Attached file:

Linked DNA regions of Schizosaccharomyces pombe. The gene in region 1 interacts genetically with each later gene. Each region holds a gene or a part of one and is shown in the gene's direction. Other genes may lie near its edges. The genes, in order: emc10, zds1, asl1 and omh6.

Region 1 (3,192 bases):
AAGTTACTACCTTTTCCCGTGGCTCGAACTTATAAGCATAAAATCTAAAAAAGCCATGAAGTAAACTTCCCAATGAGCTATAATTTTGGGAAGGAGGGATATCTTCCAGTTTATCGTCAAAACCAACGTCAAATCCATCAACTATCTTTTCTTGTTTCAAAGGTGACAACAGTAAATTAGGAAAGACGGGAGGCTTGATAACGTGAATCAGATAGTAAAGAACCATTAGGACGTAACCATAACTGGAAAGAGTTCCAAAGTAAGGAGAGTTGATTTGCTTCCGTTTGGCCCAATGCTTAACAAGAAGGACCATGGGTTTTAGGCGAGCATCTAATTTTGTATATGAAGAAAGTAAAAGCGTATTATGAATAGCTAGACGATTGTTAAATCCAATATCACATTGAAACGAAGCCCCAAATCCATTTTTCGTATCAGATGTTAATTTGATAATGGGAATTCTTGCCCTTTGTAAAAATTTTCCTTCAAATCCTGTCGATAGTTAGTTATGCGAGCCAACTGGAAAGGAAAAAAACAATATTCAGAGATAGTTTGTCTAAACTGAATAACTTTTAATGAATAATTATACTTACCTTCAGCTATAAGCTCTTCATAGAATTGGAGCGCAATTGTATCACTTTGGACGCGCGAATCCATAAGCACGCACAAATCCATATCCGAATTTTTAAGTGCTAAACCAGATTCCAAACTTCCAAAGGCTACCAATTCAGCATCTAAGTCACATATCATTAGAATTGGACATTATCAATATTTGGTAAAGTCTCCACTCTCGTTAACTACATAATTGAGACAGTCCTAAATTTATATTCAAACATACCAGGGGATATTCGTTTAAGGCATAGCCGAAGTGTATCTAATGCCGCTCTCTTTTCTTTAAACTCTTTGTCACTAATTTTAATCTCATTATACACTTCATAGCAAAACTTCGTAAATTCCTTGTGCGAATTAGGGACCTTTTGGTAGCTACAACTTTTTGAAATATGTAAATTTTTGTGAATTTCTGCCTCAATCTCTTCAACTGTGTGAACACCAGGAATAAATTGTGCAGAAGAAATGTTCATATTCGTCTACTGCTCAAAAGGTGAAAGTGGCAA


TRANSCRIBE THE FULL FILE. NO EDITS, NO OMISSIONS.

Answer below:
Linked DNA regions of Schizosaccharomyces pombe. The gene in region 1 interacts genetically with each later gene. Each region holds a gene or a part of one and is shown in the gene's direction. Other genes may lie near its edges. The genes, in order: emc10, zds1, asl1 and omh6.

Region 1 (3,192 bases):
AAGTTACTACCTTTTCCCGTGGCTCGAACTTATAAGCATAAAATCTAAAAAAGCCATGAAGTAAACTTCCCAATGAGCTATAATTTTGGGAAGGAGGGATATCTTCCAGTTTATCGTCAAAACCAACGTCAAATCCATCAACTATCTTTTCTTGTTTCAAAGGTGACAACAGTAAATTAGGAAAGACGGGAGGCTTGATAACGTGAATCAGATAGTAAAGAACCATTAGGACGTAACCATAACTGGAAAGAGTTCCAAAGTAAGGAGAGTTGATTTGCTTCCGTTTGGCCCAATGCTTAACAAGAAGGACCATGGGTTTTAGGCGAGCATCTAATTTTGTATATGAAGAAAGTAAAAGCGTATTATGAATAGCTAGACGATTGTTAAATCCAATATCACATTGAAACGAAGCCCCAAATCCATTTTTCGTATCAGATGTTAATTTGATAATGGGAATTCTTGCCCTTTGTAAAAATTTTCCTTCAAATCCTGTCGATAGTTAGTTATGCGAGCCAACTGGAAAGGAAAAAAACAATATTCAGAGATAGTTTGTCTAAACTGAATAACTTTTAATGAATAATTATACTTACCTTCAGCTATAAGCTCTTCATAGAATTGGAGCGCAATTGTATCACTTTGGACGCGCGAATCCATAAGCACGCACAAATCCATATCCGAATTTTTAAGTGCTAAACCAGATTCCAAACTTCCAAAGGCTACCAATTCAGCATCTAAGTCACATATCATTAGAATTGGACATTATCAATATTTGGTAAAGTCTCCACTCTCGTTAACTACATAATTGAGACAGTCCTAAATTTATATTCAAACATACCAGGGGATATTCGTTTAAGGCATAGCCGAAGTGTATCTAATGCCGCTCTCTTTTCTTTAAACTCTTTGTCACTAATTTTAATCTCATTATACACTTCATAGCAAAACTTCGTAAATTCCTTGTGCGAATTAGGGACCTTTTGGTAGCTACAACTTTTTGAAATATGTAAATTTTTGTGAATTTCTGCCTCAATCTCTTCAACTGTGTGAACACCAGGAATAAATTGTGCAGAAGAAATGTTCATATTCGTCTACTGCTCAAAAGGTGAAAGTGGCAA